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  • My late wife used the assistance of AHC for the past three years. As she remained mostly at home, I had most of the contact with your associates at the Pinehurst store. All of them helped us with great care and kindness. All of them were willing to give us helpful guidance.



Extraordinary Staff

I am the niece of one of your former patients. I wanted to share with you what an extraordinary staff you have. My aunt is going blind and is unfortunately unable to care for herself any longer. It was planned that she move to Colorado to live with me and my family. Six weeks prior to her departure, she called AHC to find out what she needed to do for oxygen portability to get to Denver and how to return it to AHC after her flight. Pam, a Patient Account Representative with AHC, worked tirelessly to assure that she had everything ready for her. She called the airline we were using numerous times to make arrangements, followed up with her physician, and everything was in place. Saturday night before we left, Denny, a Patient Service Technician with AHC, delivered the Eclipse unit to us and gave us a thorough tour of the machine. He told my aunt that she would be missed and wished her well.

Meanwhile, my daughter (the travel agent who had made all travel arrangements for us) called to say that the airline required 48 hours notice before flying with oxygen. At no time during all of our preparations had anyone told us this. The representative from the airline kept saying to go online to their Web site and print out the necessary paperwork and fax to the University of Pittsburgh, as they handle all things medical for the airline. My daughter explained to her that my aunt is a 92 year old blind woman with no computer or car! Denny was still at the house and told us not to panic, that he would go “straight to the top” and get some help for us.

He called the AHC Branch Manager, Angie, and explained the situation. Please keep in mind that this is 8:30 on a Saturday night and we were scheduled to fly out at 11am the next morning. Angie called the airline (for the next hour) and got nowhere. She then contacted the University of Pittsburgh and after multiple calls and transfers she was able to find a sympathetic case manager to help us. If my aunt had a letter from her doctor stating her medical condition and her liter flow dated within the past two weeks, she could help us. We had this letter, thanks to Pam! Here was the issue: we had no car, no computer, no fax machine, and by this time it is nearly 10pm.

Angie told me not to worry, that she would drive to us, pick up the letter, fill out the necessary paperwork and go to the AHC office and fax it to Pittsburgh. I waited anxiously at the door praying that this was going to work, as I had only brought enough medication for one night and as of noon tomorrow my aunt would be homeless! Her real estate agent was driving us to the airport.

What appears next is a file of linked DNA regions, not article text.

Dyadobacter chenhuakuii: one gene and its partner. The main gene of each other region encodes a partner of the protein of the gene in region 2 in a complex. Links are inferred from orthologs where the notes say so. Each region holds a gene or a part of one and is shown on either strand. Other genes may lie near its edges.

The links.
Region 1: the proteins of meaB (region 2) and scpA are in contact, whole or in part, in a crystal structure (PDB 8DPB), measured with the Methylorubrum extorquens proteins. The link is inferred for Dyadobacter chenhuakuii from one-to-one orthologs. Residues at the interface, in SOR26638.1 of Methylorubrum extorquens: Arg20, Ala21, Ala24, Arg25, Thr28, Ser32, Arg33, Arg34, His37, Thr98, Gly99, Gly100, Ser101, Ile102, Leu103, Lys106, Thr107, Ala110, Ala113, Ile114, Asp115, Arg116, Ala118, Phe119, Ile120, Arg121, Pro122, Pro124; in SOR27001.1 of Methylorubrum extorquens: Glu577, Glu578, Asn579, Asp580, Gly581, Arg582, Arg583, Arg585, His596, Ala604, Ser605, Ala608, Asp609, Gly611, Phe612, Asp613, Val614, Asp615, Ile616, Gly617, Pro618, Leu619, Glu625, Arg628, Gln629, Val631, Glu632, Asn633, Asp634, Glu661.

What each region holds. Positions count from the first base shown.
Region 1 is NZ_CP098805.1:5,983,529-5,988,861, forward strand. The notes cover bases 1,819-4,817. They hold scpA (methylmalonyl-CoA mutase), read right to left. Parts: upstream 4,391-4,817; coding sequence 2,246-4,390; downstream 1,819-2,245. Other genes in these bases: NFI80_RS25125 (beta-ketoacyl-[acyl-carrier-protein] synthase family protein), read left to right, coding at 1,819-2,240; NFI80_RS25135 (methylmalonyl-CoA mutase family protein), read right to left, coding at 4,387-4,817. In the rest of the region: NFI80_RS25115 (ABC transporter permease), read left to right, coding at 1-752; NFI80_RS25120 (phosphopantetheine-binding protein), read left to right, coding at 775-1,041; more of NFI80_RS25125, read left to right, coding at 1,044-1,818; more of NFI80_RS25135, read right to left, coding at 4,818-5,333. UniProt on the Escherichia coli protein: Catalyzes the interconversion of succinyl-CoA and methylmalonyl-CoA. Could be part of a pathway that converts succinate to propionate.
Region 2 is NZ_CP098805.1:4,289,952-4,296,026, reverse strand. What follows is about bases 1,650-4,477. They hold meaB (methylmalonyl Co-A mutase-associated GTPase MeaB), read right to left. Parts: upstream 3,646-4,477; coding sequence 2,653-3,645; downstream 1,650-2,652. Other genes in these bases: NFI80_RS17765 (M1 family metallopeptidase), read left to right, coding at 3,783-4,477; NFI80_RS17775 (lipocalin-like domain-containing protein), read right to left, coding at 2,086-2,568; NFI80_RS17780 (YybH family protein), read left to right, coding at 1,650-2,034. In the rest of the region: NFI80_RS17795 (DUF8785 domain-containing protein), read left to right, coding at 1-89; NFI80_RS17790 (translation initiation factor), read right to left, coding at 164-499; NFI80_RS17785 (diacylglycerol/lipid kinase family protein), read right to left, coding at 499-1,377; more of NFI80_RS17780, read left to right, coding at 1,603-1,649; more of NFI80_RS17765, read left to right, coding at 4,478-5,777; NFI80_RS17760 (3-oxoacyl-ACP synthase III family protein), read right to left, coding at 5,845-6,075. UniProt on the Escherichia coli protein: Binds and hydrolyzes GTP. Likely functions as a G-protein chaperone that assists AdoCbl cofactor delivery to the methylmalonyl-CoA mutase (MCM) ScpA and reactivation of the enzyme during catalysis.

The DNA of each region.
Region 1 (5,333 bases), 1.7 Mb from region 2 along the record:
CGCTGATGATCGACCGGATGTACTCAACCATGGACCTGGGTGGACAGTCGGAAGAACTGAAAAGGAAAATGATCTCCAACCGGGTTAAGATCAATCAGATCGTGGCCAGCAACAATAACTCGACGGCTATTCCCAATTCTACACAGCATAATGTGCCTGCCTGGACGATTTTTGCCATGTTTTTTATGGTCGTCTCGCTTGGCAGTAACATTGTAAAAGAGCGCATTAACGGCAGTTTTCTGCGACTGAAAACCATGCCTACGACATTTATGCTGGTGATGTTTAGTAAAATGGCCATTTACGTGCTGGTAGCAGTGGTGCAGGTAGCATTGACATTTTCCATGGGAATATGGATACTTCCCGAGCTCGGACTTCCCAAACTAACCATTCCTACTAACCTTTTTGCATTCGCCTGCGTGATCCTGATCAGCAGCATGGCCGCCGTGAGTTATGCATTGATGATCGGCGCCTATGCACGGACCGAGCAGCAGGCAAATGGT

Angie arrived, calmed me down, and said that she would take care of everything. She sat down with my aunt to calm her fears, thanked her for all the years that she had allowed Angie and her fellow employees to care for her, and how much she would be missed. Who does that anymore? Not very many in my experience. My aunt and I kept thanking her and she would only say, “No thanks necessary. You’re my patient and that’s my job.” My aunt would say, “But I’m not your patient anymore,” and Angie would promptly respond, “You are mine until you get settled in Denver and are set up with your new company. Even then you’ll still be considered ours.”

My aunt cried and told Angie she wouldn’t live to see her again, but as soon as she got to heaven she was going to be the second person she looked for…..after Pam, of course, because she had been the first angel in this saga! Angie replied that she had better straighten up and stay on the straight and narrow because she didn’t want to miss that. Denny called back several times during this whole process to make sure that Angie had it under control and that he wasn’t needed. Angie was also fielding frantic calls from my daughter trying to make sure that we got on the plane.

Angie went back to the office, filled out all the paperwork, faxed it in and waited until the case manager gave her the approval and assured her that we would be able to get on that plane. She then called me, my crazy daughter, and the airline to see if her status had been changed. By this time it was nearly midnight. She gave us her personal phone numbers and called Sunday morning before our flight to assure that they were going to let us on the plane. All went off without a hitch and we arrived in Denver to be met by my daughter with a message from Angie and Denny wanting to know when we got there!

I called Pam after we settled in to get instructions on sending back the Eclipse. This was accomplished with a minimum of fuss and effort on our part, and many apologies from Pam. My aunt is now set up with another company and when the drivers make a delivery, I ask if they were nice and she always replies…”Well, he’s no Denny!”

We can’t tell you what it means to us that these folks would give up their Saturday night for two old ladies in trouble. If everyone in your company can be judged by the actions of these employees, then you have a fine company indeed. I hope that you have some way to thank them because we sure don’t. However, I did promise Angie that if I ever won the Colorado powerball, I wouldn’t forget her. Until then, please give these employees our undying gratitude.


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